It is not easy to summarize the body of research on homosexuality in the Bible, but these are the interpretations that some scholars are proposing:
- The story of Sodom in Genesis 19 is about offense against the sacred duty of hospitality. That is how Ezekiel 16:48-49, Wisdom 9:13-14, and Ecclesiasticus 16:8 unequivocally interpret this text. The attempted male rape only heightens the atrocity of this offense against charity, the paradigmatic biblical sin.
- Leviticus 18:22 does forbid male-male sex as an “abomination.” But the word simply means an impurity or a religious taboo—like eating pork—and it only applies to penetrative anal sex, not other male or female same-sex acts. Such religious requirements were to maintain and strengthen Jewish identity. As in the case of Catholics who used to be forbidden under pain of mortal sin to eat meat on Friday, the offense was not in the act itself but in the betrayal of one’s religion.
- Romans 1:27 mentions men having sex with men. But the terms used to describe it are “dishonorable” and “shameless.” These refer deliberately to social disapproval, not to ethical condemnation. Moreover, according to Paul’s popular usage, different from the technical Stoic philosophy of the day, para physin (“unnatural”) should be translated “atypical” or “beyond the ordinary.” It bears no reference to natural law. And it can imply no ethical condemnation because in 11:24 God is said to act para physin. Paul sees gay sex as an impurity (1:24), just like uncircumcision or eating forbidden foods. He mentions it to make a main point of his letter, that the purity requirements of the Jewish Law are not relevant in Christ Jesus (14:14). See L. William Countryman, Dirt, Greed, and Sex.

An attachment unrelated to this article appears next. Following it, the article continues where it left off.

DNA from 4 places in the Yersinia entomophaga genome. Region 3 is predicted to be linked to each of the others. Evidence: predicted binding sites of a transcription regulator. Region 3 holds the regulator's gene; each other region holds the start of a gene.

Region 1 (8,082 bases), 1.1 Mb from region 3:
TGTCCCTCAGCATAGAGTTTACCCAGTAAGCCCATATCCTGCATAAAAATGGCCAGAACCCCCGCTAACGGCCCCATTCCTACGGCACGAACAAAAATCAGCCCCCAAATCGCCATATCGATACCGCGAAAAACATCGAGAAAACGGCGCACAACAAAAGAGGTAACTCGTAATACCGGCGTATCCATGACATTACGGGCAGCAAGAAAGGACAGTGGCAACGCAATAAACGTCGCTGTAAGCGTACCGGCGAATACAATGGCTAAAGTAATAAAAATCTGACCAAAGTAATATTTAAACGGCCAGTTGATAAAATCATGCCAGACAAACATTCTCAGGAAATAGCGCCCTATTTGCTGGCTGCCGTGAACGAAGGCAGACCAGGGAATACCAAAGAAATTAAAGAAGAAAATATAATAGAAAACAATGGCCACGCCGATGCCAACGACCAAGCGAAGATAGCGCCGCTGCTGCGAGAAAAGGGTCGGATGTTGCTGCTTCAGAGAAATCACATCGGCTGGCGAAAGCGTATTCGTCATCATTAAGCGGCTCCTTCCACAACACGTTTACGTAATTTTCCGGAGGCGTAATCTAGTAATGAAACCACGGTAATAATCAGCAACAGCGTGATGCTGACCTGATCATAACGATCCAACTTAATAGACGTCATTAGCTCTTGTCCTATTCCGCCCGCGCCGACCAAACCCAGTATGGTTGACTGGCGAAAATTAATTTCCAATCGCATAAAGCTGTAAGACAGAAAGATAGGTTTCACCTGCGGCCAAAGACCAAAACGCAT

- 1 Corinthians 6:9-10 and 1 Timothy 1:8-10 list arsenokoitai among those who will be excluded from the Reign of God. This obscure term has been translated “homosexuals,” but its exact meaning is unknown. It certainly does not include women but refers to some kind of male sexual offense, probably involving money. If it does mean men having sex with men—which is dubious—it presumes the abuse and licentiousness commonly associated with male-male sex in the Roman Empire. See Robin Scroggs, The New Testament and Homosexuality.
- Finally, Genesis 1-3 shows Adam and Eve created for mutual companionship and procreation. These accounts use the most standard of human relationships to teach a religious lesson. The point is the love and wisdom of God, who made all things good and wills us no evil. Nothing suggests the biblical authors intended a lesson on sexual orientation.